Rwanda looks to Japan for sustainable irrigation schemes

An irrigation system in a soybean plantation in Nasho, Kirehe District. / Sam Ngendahimana

As Rwanda scales up efforts to increase irrigated farmland, it is seeking to learn from the Japanese on building effective and sustainable irrigation schemes, the Director-General of Rwanda Agriculture Board (RAB) has said.

Dr Patrick Karangwa was speaking on Friday, November 15, 2019, in Kigali during the second meeting of the Joint Coordinating Committee (JCC), a project for Water Management and Capacity Building in Rwanda.


The project is supported by Japan International Cooperation Agency (JICA).


Karangwa said that sometimes important irrigation schemes are being set up in districts, but after some time [about two years] their yield starts diminishing owing to the lack of proper maintenance or management.


The project, which was launched in April 2019, seeks to improve the capacity of irrigation scheme management in the model sites in three districts of Ngoma, Rwamagana and Gisagara.

The practices will be rolled out in other parts of the country, he added.

Although operation and maintenance of the developed irrigation schemes are expected to be transferred from the government to farmers’ cooperatives, the project developers argue that they lack capacity such as know-how and financial means to manage them effectively.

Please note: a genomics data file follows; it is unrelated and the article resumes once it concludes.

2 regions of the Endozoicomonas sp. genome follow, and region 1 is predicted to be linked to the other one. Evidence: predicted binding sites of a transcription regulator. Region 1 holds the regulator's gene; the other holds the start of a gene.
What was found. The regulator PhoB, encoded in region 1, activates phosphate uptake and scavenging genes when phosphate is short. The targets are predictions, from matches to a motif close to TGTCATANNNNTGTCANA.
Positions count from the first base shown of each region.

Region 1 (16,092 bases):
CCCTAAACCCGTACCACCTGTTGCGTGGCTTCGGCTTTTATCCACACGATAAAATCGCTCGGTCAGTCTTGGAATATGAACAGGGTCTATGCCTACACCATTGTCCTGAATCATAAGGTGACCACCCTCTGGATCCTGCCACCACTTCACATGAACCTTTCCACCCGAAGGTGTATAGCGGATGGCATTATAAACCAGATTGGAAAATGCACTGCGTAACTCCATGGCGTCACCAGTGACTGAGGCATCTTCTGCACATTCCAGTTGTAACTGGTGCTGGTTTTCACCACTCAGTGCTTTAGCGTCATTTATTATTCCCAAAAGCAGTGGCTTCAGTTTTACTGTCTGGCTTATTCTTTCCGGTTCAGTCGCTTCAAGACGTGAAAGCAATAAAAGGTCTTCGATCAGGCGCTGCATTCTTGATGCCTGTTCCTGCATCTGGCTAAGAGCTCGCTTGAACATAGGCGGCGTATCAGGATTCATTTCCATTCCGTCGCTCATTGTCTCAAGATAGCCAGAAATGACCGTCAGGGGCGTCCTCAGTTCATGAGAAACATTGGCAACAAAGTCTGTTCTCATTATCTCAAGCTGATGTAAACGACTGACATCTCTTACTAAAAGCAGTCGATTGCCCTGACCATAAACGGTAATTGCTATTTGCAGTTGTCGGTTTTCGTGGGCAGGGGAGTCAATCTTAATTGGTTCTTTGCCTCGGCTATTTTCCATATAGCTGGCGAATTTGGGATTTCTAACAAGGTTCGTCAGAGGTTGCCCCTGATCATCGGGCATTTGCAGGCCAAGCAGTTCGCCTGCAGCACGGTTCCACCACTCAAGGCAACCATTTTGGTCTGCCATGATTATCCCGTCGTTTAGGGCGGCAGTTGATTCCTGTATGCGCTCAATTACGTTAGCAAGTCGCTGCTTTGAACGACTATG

Agriculture production in Rwanda heavily depends on rainfall with only 3 per cent of arable land under irrigation, which poses a threat to sustainable farming practices.

Increasing irrigated acreage

Karangwa said that so far irrigated farmland in the country is estimated at 53,000 hectares.

The target is to double the irrigated acreage to 102,000 hectares within the next five years – by 2024.

Through WAMCAB, Karangwa said, Japan is bringing in its expertise in training and supporting water users’ organisations – mainly farmers – to utilise water from dams, and be able to cover some of the maintenance costs for major irrigation projects that the government sets up.

“Japanese say they have reached a level where water users’ organisations and local administrative entities are able to set up irrigation infrastructures and expand irrigated land without reliance on central government’s support because they have a way to collect fees charged on water use from already existing irrigation facilities,” he said.

“That is the know-how we want to learn from them,” he said.

An estimated 50,000 farmers are expected to benefit directly from WAMCAB project, said Norio Kuniyasu, WAMCAB Chief Advisor for Irrigation Policy.

Kuniyasu indicated that the project will cover almost 15,000 hectares in three districts selected as model areas, which are namely Rwamagana and Ngoma (in Eastern Province) and Gisagara District (in Southern Province).

“The main problem of the farmer is lack of water. So, in order to provide enough water to the farmer, we would like to improve the capacity of the water users’ organisation in order to increase the volume of the water,” Kuniyasu said.

“Once farmers get enough water, they can produce not only maize, but also more valuable crops like tree tomatoes, and any other fruits and vegetables. And by doing so, they can increase income from the sales of their produce,” he said. 

Kuniyasu said that farmers will have to pay a reasonable fee for the water they have used so as to enable water users’ organisation to run operations including maintenance of irrigation schemes.

“Through the exercise of our project, we would like to calculate the more realistic and practical price of the water fee [to be paid by the farmer],” he said.

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